• 2. Python - ArchWiki 2 of 6 https://wiki.archlinux.org/index.php/Python Python 2 To install the latest version of Python 2, install the python2 (https://www.archlinux.org/packages /?name=python2) package from the official repositories. Python 2 will happily run alongside Python 3. You need to specify python2 in order to run this version. Any program requiring Python 2 needs to point to /usr/bin/python2 , instead of /usr/bin/python , which points to Python 3. To do so, open the program or script in a text editor and change the first line. The line will show one of the following: #!/usr/bin/env python or #!/usr/bin/python In both cases, just change python to python2 and the program will then use Python 2 instead of Python 3. Another way to force the use of python2 without altering the scripts is to call it explicitely with python2, i.e. python2 myScript.py Finally, you may not be able to control the script calls, but there is a way to trick the environment. It only works if the scripts use #!/usr/bin/env python , it won't work with #!/usr/bin/python . This trick relies on env searching for the first corresponding entry in the PATH variable. First create a dummy folder. $ mkdir ~/bin Then add a symlink 'python' to python2 and the config scripts in it. $ ln -s /usr/bin/python2 ~/bin/python $ ln -s /usr/bin/python2-config ~/bin/python-config Finally put the new folder at the beginning of your PATH variable. $ export PATH=~/bin:$PATH Note that this change is not permanent and is only active in the current terminal session. To check which python interpreter is being used by env , use the following command: $ which python A similar approach in tricking the environment, which also relies on #!/usr/bin/env python to be called by the script in question, is to use a Virtualenv. When a Virtualenv is activated, the Python executable pointed to by $PATH will be the one the Virtualenv was installed with. Therefore, if the Virtualenv is 1/29/2014 12:40 PM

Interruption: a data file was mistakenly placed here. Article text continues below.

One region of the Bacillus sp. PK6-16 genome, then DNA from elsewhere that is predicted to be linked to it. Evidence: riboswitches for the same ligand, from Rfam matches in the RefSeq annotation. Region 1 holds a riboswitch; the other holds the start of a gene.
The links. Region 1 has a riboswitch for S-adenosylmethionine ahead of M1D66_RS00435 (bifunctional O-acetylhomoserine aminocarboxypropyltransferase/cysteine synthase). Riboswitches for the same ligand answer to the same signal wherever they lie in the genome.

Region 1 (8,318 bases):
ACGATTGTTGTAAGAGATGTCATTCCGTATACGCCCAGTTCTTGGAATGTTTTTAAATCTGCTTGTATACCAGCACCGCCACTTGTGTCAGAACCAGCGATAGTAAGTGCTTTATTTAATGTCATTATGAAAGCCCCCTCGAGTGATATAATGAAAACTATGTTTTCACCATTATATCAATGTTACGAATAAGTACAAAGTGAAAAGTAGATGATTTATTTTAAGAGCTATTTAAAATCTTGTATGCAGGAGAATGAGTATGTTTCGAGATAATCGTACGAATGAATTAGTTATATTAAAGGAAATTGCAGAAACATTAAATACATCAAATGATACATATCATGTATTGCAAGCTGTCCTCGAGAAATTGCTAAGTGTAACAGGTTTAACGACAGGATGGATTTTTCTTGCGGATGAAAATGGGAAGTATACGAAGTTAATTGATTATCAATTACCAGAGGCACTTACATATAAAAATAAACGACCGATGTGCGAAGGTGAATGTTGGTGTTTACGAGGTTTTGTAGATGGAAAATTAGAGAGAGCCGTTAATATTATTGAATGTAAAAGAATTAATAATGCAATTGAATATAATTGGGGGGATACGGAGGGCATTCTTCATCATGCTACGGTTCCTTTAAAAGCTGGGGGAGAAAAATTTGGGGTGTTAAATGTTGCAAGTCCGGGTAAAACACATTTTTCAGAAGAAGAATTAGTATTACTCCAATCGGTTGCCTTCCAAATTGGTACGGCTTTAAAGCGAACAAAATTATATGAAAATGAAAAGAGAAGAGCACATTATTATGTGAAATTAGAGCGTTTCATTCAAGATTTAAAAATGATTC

• 3. Python - ArchWiki 3 of 6 https://wiki.archlinux.org/index.php/Python installed with Python 2, python will refer to Python 2. To start, install python2-virtualenv (https://www.archlinux.org/packages/?name=python2-virtualenv). # pacman -S python2-virtualenv Then create the Virtualenv. $ virtualenv2 venv # Creates a directory, venv/, containing the Virtualenv Activate the Virtualenv, which will update $PATH to point at Python 2. Note that this activation is only active for the current terminal session. $ source venv/bin/activate The desired script should then run using Python 2. Dealing with version problem in build scripts Many projects' build scripts assume python to be Python 2, and that would eventually result in an error typically complaining that print 'foo' is invalid syntax. Luckily, many of them call python in the $PATH instead of hardcoding #!/usr/bin/python in the shebang line, and the Python scripts are all contained within the project tree. So, instead of modifying the build scripts manually, there is an easy workaround. Just create /usr/local/bin/python with content like this: /usr/local/bin/python #!/bin/bash script=`readlink -f -- "$1"` case "$script" in (/path/to/project1/*|/path/to/project2/*|/path/to/project3*) exec python2 "$@" ;; esac script=`readlink -f -- "$2"` case "$script" in (/path/to/project1/*|/path/to/project2/*|/path/to/project3*) exec python2 "$@" ;; esac exec python3 "$@" Where /path/to/project1/*|/path/to/project2/*|/path/to/project3* is a list of patterns separated by | matching all project trees. Don't forget to make it executable: # chmod +x /usr/local/bin/python Afterwards scripts within the specified project trees will be run with Python 2. Integrated Development Environments 1/29/2014 12:40 PM